• Council actively provides economic opportunities for Māori and supports Māori growth in business, tourism and enterprise.

Priority: Realising Rangatahi Potential

  • Council enables rangatahi participation in council activities to support rangatahi in leadership, training and employment.

These activities help deliver on Outcome 2: Māori Identity and Wellbeing, and Outcome 6: Opportunity and Prosperity, of the Auckland Plan.

Environmental Auckland council protects, enhances and restores environmental taonga by applying a Māori world-view

Activities include:

Priority: Kaitiakitangi Outcomes (particularly water)

  • Council actively provides for the Māori participation in the management of taonga resources.
  • Council works with Mana Whenua in the management, restoration and protection of our water resources.

These activities help deliver on Outcome 5: Environment and Cultural Heritage of the Auckland Plan.

Whiria Te Muka Tangata Goal: Effective Māori Participation

Council will work with mana whenua and mataawaka to identify areas that are of value to them and enable opportunities for leadership and influence. This includes council establishing mutually beneficial relationships with Māori, and the support of appropriate fora to enable Māori participation both at a governance and operational level. This also includes establishing formal relationship agreements between council’s governing body, local boards and Mana Whenua, the continuation and establishment of appropriate co-governance and co-management arrangements, and the provision of capacity contracts.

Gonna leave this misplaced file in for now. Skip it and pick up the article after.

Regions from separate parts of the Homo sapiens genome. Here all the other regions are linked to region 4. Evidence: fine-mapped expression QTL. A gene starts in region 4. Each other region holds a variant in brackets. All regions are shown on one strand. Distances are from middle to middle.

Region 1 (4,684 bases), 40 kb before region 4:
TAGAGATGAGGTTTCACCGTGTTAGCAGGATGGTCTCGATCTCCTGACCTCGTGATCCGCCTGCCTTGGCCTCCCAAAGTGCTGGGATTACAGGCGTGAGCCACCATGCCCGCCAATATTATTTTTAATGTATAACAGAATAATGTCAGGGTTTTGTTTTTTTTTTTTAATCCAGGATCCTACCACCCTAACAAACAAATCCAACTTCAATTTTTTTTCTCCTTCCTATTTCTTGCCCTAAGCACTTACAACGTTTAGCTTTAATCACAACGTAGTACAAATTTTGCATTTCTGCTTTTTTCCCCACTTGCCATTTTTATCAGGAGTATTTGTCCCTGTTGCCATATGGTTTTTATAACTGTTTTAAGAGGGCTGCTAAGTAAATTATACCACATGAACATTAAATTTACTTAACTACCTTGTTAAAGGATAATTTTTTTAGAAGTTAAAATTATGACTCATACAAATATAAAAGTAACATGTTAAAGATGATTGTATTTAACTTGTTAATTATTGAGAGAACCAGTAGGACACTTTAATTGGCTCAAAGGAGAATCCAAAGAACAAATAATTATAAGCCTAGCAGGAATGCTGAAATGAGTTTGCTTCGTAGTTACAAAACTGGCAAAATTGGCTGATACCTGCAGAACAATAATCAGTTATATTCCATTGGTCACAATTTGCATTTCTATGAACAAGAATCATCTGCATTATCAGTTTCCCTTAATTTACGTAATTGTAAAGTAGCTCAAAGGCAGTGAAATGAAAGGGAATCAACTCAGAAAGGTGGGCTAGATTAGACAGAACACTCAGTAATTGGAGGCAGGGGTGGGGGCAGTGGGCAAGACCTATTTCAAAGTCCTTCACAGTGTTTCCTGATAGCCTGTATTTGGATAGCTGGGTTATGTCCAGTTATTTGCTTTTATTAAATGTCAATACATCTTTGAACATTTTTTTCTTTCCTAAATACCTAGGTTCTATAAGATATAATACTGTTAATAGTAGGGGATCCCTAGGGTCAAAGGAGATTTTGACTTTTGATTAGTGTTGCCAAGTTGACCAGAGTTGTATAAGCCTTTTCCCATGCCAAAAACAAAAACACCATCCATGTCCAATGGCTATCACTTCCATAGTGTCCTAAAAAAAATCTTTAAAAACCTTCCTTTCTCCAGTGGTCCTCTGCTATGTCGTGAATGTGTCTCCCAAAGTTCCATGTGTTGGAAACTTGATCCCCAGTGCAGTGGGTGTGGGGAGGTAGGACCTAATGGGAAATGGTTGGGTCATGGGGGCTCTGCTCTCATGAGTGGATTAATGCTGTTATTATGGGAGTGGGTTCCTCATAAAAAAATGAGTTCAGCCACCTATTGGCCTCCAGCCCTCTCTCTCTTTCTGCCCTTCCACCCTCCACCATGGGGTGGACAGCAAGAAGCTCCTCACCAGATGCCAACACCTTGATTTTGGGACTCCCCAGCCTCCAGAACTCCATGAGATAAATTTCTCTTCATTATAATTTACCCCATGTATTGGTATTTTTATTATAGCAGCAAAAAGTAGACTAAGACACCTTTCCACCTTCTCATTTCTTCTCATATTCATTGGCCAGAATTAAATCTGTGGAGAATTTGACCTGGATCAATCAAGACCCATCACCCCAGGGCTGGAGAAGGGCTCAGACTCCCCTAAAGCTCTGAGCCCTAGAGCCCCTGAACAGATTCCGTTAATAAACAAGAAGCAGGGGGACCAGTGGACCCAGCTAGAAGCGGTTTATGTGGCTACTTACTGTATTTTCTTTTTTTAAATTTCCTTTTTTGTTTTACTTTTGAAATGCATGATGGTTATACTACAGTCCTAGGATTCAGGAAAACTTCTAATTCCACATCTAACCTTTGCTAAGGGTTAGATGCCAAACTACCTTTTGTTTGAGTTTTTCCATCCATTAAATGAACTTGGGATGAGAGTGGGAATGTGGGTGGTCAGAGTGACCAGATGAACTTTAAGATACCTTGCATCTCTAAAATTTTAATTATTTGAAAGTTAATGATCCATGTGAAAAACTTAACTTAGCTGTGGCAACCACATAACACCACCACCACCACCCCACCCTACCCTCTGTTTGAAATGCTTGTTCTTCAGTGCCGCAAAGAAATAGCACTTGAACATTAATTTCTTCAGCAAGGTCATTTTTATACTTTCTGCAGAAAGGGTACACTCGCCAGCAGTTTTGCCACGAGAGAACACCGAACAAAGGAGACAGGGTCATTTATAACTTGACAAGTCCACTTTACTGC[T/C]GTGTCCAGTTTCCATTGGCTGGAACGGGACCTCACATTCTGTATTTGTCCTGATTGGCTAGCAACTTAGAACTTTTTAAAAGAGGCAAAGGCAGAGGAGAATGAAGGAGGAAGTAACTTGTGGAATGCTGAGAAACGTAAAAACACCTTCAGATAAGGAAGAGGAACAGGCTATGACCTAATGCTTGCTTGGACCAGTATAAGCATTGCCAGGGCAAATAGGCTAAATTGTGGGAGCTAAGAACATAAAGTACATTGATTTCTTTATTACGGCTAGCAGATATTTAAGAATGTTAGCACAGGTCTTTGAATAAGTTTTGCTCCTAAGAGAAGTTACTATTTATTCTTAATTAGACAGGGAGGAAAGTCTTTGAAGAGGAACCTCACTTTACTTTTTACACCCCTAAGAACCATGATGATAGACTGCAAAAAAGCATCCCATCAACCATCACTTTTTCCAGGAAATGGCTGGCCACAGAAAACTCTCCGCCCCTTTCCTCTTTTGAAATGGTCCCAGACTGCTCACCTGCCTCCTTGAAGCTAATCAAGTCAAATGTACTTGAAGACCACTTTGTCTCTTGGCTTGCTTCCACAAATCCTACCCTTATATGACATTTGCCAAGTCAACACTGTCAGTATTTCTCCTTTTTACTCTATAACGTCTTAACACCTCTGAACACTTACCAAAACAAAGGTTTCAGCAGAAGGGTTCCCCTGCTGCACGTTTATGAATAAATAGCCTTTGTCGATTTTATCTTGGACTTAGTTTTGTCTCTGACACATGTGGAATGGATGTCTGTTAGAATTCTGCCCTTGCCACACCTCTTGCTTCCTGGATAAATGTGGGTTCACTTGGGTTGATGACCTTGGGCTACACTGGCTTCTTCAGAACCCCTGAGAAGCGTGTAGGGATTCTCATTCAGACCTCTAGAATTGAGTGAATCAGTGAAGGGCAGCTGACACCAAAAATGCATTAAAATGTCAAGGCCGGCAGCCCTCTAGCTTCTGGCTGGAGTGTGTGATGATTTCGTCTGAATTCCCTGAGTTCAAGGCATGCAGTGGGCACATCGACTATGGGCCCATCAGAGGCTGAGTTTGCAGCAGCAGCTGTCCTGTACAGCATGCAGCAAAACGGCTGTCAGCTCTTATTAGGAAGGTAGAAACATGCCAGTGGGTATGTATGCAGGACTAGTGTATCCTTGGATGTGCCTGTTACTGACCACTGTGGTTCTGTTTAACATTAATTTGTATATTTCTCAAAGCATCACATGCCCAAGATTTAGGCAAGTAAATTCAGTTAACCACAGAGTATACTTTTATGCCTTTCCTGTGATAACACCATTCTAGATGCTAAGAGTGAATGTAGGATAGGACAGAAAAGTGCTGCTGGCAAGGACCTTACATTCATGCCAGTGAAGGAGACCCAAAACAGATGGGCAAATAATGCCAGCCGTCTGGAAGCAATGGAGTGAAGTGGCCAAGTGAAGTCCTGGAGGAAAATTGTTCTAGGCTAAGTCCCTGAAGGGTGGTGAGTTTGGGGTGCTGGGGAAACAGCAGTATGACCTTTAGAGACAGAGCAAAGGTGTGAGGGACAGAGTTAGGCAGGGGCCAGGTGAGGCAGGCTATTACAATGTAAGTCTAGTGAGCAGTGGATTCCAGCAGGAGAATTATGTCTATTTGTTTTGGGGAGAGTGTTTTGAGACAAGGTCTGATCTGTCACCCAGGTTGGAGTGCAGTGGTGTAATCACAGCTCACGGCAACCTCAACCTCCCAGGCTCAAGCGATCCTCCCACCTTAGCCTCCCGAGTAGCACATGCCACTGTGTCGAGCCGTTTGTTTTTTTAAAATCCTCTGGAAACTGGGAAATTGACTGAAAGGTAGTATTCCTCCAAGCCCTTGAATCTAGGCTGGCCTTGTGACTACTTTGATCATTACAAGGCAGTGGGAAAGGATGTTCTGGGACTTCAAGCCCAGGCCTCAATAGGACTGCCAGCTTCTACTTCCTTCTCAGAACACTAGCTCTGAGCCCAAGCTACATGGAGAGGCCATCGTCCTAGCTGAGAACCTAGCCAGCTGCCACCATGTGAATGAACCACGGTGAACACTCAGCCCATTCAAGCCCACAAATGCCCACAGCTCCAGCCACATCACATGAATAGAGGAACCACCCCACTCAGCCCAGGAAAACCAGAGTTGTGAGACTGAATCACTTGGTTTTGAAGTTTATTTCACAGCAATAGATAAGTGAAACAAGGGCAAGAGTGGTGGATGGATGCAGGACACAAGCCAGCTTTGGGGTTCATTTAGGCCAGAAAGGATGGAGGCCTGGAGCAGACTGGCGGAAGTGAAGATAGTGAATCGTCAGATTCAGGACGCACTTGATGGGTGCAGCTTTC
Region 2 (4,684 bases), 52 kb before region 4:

Contribution to Māori capacity

The Local Government Act 2002 requires local authorities to consider ways in which it may foster the development of Māori capacity to contribute to the decision-making processes of the local authority. The projects and activities that make up this programme are captured within the council-family Māori outcomes programme. Auckland Council contributes in several ways including:

  • Provision Māori capacity contracts enabling mutually beneficial outcomes.
  • Supporting forums that represent mana whenua and Māori resident and ratepayers interests.
  • Providing resource in kind such as technical expertise, research assistance, meetings rooms and event spaces.
  • Co-ordinating an integrated approach between Auckland Council and its CCOs as a way to address matters of significance to Māori.